Every year, Law Technology News (LTN) recognizes leaders in legal technology. This year Atkinson-Baker Court Reporters has been nominated for the LTN Technology vendor award in the following categories: “New Product of the year,” “Docket & Calendaring Application” and “Records Management Software.” We can only win if our clients, who are also subscribers of Law Technology News, vote for us, if they so see fit.
To vote, please go to the following link:www.lawtechnews.com/awards. You will need to provide your subscriber ID found on the top line of the address label on the front of your copy of Law Technology News.
We are honored just to be recognized for our devotion to keeping up with our clients’ needs in the area of technology which is what we’ve done for over twenty years.
As many of us know, incorporating video depositions in a case can be a costly and many times unnecessary expense. With most trials settling and not actually going to trial, many attorneys don’t see the need to spend the extra money on this invaluable service. The fact is, a video deposition when prepared properly can actually save you and your attorney time in your discovery as well as the client money over the life of the case and, it’ll likely help you settle cases faster. So don’t shelf those video depositions when you get them, put them to work for you from the onset of the case.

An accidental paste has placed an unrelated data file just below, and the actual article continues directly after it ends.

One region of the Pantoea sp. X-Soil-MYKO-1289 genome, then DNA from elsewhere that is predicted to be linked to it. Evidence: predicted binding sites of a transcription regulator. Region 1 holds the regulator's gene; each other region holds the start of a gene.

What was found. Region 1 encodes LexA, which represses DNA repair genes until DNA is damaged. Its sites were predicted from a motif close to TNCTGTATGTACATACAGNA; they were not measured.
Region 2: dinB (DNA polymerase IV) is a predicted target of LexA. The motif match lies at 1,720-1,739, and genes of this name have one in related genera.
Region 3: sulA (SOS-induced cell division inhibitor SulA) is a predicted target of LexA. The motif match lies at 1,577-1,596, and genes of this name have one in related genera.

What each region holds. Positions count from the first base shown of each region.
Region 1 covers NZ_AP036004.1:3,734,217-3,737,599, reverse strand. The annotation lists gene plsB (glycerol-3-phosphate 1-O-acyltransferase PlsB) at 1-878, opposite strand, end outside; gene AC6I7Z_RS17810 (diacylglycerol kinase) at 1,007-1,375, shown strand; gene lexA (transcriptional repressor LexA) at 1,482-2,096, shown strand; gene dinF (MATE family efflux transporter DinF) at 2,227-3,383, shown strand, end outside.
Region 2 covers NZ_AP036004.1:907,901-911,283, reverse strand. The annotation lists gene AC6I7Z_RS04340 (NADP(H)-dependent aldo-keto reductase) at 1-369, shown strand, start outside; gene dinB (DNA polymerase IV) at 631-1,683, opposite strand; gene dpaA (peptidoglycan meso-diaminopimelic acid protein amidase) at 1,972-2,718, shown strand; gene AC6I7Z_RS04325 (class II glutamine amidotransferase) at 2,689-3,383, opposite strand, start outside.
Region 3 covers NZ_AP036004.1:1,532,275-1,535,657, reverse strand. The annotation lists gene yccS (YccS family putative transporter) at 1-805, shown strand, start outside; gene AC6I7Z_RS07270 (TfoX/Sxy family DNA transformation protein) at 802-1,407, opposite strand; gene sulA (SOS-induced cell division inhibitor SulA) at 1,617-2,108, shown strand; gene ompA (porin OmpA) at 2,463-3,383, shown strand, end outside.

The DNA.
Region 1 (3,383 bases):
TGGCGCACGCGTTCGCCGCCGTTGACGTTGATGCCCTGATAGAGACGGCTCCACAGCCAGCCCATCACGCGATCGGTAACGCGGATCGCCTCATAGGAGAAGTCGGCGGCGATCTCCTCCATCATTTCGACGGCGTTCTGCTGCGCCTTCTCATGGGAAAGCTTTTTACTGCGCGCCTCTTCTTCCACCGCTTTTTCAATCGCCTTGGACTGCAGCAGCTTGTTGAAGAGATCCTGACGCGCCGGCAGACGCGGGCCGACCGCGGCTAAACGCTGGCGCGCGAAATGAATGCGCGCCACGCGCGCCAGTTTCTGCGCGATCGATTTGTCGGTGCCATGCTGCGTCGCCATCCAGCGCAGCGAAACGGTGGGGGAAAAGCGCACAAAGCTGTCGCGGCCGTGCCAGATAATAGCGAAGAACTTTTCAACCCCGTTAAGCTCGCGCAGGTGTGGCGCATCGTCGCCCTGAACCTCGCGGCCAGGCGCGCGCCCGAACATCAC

To accomplish this we need to change the way we think about using video in the discovery process and add a little a dose of technology. If you prepare your video product as if you will most certainly be going to trial with it (instead of using it as insurance) and you make some simple changes, your video will cost you less and be more productive throughout the life of the case.
As we know, the typical process for video depositions usually goes something like this:
Your attorney calls you and tells you to schedule a video deposition. You call your trusty court reporter and tell them you want to order a video deposition. The court reporter makes the arrangements and they do the deposition. The court reporter cleans up the deposition text and the videographer does his thing and the court reporter sends it all to you on a CD/ DVD or some other obscure form of media. It then sits in a manila envelope in some box somewhere JUST IN CASE you should ever have to go to trial.